A common definition of a hero is one who defies the given law and creates their own storyline through his or her actions. However, In Mary Shelley’s Frankenstein, we see Victor Frankenstein go under a complete mentality change due to his curiosity in science, which leads him to becoming what is known as a byronic hero. Shelley shows Victor’s descent into madness by exploiting certain byronic characteristics such as a destructive passion, self-doubt, and loneliness. Victor’s passion ultimately proves destructive as it only causes him and his surrounding people pain and grief. Knowing he is causing said grief, Victor plummets into a self-loathing and lonely period where he must remain isolated.
In Frankenstein, Mary Shelley tells a fictitious tale of the scientist Victor Frankenstein executing his dream of forming life. As soon as his creation awakens, Frankenstein sprints away full of disappointment and dread. Consequently, this sparks the beginning of the creature’s infamous attitude of anger. Despite him carrying around the stereotype of emitting evil, the creature counters it throughout the novel. Part of the novel examines his immense kindness and his unavoidable loneliness.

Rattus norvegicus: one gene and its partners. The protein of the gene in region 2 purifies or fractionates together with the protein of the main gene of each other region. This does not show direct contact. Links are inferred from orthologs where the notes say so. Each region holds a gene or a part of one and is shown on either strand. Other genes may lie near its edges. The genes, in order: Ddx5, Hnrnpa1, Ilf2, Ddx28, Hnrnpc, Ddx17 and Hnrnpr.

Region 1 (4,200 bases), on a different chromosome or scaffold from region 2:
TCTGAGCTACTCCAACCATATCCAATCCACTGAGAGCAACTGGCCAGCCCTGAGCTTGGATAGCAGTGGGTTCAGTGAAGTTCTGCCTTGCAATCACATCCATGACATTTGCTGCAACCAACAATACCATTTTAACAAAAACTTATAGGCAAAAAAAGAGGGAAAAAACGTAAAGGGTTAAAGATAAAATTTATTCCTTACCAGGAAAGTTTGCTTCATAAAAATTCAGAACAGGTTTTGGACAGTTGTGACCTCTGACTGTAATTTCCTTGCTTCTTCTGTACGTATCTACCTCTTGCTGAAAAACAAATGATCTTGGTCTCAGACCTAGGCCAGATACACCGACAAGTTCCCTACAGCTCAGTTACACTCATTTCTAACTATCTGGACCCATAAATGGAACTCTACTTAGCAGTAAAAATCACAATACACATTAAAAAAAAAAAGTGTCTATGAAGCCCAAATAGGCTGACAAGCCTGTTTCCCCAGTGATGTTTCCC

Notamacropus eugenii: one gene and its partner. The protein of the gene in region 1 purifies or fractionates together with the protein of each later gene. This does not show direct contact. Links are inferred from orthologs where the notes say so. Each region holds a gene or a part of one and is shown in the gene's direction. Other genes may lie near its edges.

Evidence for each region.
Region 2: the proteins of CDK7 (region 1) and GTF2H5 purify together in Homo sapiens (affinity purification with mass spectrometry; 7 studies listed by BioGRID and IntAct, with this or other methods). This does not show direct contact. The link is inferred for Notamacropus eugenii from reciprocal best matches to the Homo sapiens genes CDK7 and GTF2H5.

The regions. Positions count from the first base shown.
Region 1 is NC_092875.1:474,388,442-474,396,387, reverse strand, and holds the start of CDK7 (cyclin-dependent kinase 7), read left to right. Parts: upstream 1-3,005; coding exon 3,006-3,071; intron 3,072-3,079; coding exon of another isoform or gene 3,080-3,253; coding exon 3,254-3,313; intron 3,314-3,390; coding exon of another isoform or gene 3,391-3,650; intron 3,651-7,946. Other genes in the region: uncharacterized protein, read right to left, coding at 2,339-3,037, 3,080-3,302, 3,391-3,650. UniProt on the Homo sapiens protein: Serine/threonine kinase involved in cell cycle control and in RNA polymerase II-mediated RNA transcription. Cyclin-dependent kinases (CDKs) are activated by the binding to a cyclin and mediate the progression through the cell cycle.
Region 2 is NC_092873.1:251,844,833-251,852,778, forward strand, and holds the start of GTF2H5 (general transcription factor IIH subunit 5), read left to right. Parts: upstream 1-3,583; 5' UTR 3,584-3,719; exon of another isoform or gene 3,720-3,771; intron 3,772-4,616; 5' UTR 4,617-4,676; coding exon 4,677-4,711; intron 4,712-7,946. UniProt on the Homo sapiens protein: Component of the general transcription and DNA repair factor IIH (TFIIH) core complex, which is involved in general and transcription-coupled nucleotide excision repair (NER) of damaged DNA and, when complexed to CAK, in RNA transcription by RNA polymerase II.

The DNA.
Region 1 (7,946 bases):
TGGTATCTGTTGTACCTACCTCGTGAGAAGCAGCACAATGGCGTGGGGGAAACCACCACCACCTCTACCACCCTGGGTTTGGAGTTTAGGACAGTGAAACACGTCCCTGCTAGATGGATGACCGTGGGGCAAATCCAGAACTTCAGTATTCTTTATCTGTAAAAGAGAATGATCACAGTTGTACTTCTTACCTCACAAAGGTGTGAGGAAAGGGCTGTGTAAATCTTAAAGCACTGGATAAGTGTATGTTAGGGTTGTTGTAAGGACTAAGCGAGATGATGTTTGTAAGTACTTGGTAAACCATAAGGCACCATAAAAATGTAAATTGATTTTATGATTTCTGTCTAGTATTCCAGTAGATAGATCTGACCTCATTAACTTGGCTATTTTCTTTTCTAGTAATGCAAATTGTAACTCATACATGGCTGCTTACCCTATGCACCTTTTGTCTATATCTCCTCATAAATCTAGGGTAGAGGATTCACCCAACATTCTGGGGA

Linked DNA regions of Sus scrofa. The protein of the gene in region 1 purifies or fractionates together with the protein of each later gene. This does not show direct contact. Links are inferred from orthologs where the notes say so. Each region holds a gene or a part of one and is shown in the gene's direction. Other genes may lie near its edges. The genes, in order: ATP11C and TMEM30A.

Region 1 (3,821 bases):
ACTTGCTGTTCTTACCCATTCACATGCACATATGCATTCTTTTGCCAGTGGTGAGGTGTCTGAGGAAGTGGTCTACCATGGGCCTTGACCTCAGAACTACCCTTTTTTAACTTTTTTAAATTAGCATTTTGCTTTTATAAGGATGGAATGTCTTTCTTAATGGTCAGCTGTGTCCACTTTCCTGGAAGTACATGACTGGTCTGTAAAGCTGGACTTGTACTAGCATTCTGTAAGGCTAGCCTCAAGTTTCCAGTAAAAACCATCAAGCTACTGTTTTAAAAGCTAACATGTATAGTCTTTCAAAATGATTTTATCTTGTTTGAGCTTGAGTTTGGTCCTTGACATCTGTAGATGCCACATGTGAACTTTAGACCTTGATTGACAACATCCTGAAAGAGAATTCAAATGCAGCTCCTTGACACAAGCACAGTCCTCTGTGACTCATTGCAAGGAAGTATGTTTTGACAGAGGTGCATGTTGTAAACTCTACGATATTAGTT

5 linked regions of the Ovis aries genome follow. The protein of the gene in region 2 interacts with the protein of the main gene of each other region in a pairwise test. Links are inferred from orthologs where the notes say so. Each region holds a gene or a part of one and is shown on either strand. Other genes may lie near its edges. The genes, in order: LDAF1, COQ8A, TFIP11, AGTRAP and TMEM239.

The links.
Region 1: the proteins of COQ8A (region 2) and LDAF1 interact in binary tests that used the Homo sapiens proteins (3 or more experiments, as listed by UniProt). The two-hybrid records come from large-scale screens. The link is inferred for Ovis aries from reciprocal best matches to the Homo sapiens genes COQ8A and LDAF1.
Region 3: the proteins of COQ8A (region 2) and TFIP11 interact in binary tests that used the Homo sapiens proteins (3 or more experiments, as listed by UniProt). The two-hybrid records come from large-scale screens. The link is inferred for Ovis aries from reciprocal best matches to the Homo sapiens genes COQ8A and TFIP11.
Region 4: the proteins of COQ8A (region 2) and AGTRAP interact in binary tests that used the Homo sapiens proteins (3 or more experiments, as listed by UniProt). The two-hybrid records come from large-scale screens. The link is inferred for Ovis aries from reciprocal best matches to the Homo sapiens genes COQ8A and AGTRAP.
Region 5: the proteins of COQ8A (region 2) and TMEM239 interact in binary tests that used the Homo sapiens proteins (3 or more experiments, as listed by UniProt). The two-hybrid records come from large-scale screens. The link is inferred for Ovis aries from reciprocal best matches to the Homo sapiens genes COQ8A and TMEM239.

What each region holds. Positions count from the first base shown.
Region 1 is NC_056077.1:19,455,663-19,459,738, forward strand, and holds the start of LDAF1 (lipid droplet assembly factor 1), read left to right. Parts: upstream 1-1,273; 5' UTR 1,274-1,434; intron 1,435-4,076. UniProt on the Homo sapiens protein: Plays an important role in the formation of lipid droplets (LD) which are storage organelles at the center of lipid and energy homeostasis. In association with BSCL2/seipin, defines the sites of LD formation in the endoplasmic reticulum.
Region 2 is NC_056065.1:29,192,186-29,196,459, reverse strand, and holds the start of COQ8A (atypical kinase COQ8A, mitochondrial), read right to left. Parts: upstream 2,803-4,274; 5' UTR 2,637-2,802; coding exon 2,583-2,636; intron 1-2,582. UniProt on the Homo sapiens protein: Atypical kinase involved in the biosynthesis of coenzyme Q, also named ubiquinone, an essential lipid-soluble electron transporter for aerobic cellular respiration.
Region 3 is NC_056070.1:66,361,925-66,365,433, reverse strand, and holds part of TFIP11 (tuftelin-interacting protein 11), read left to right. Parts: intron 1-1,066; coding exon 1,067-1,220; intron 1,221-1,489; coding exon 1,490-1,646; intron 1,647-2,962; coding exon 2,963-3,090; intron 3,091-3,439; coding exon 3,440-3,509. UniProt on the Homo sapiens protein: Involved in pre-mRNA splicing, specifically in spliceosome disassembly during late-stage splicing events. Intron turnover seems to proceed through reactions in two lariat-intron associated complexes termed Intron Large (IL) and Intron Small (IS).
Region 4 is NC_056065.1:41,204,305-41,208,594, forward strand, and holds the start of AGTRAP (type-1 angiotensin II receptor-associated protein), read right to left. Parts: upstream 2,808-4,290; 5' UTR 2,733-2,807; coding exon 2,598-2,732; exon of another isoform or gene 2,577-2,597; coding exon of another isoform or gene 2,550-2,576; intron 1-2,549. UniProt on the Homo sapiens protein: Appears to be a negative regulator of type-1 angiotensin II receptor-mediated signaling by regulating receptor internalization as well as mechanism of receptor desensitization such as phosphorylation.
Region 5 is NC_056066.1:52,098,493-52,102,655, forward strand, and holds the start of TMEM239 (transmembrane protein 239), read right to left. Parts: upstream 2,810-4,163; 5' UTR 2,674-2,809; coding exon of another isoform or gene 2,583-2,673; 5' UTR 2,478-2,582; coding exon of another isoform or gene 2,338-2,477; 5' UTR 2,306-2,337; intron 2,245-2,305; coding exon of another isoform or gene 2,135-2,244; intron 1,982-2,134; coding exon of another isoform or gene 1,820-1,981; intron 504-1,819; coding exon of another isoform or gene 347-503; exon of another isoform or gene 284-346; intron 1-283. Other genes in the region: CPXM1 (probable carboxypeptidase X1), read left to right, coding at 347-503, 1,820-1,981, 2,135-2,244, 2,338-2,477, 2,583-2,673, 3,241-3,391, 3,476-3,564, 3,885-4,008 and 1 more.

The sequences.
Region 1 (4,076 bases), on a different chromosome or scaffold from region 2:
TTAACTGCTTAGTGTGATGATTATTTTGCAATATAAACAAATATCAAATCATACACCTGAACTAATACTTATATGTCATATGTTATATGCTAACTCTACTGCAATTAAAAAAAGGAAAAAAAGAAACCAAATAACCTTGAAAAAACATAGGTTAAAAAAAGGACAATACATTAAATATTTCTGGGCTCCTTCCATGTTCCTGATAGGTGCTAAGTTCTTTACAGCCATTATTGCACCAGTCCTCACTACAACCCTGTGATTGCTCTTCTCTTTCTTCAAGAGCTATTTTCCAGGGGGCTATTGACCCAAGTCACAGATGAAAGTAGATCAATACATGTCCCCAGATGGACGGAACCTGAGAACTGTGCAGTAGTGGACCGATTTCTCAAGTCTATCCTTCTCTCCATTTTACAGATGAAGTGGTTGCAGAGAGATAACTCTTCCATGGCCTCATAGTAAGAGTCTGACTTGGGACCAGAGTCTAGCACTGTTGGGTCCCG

Frankenstein spent many weeks and months on his creation and put tedious amounts of work into his experiment. When his creation truly came to life abandoning the creature is what began the chain of events that would become this wretch. Abandonment made the creature lose trust in his creator, after he was seen as a ‘vile insect’(p.118). The creature makes a promise to Frankenstein stating, “I will glut the maw of death, until it be satiated with the blood of your remaining friend”, (p.119). Frankenstein’s actions made a monster out of his creation.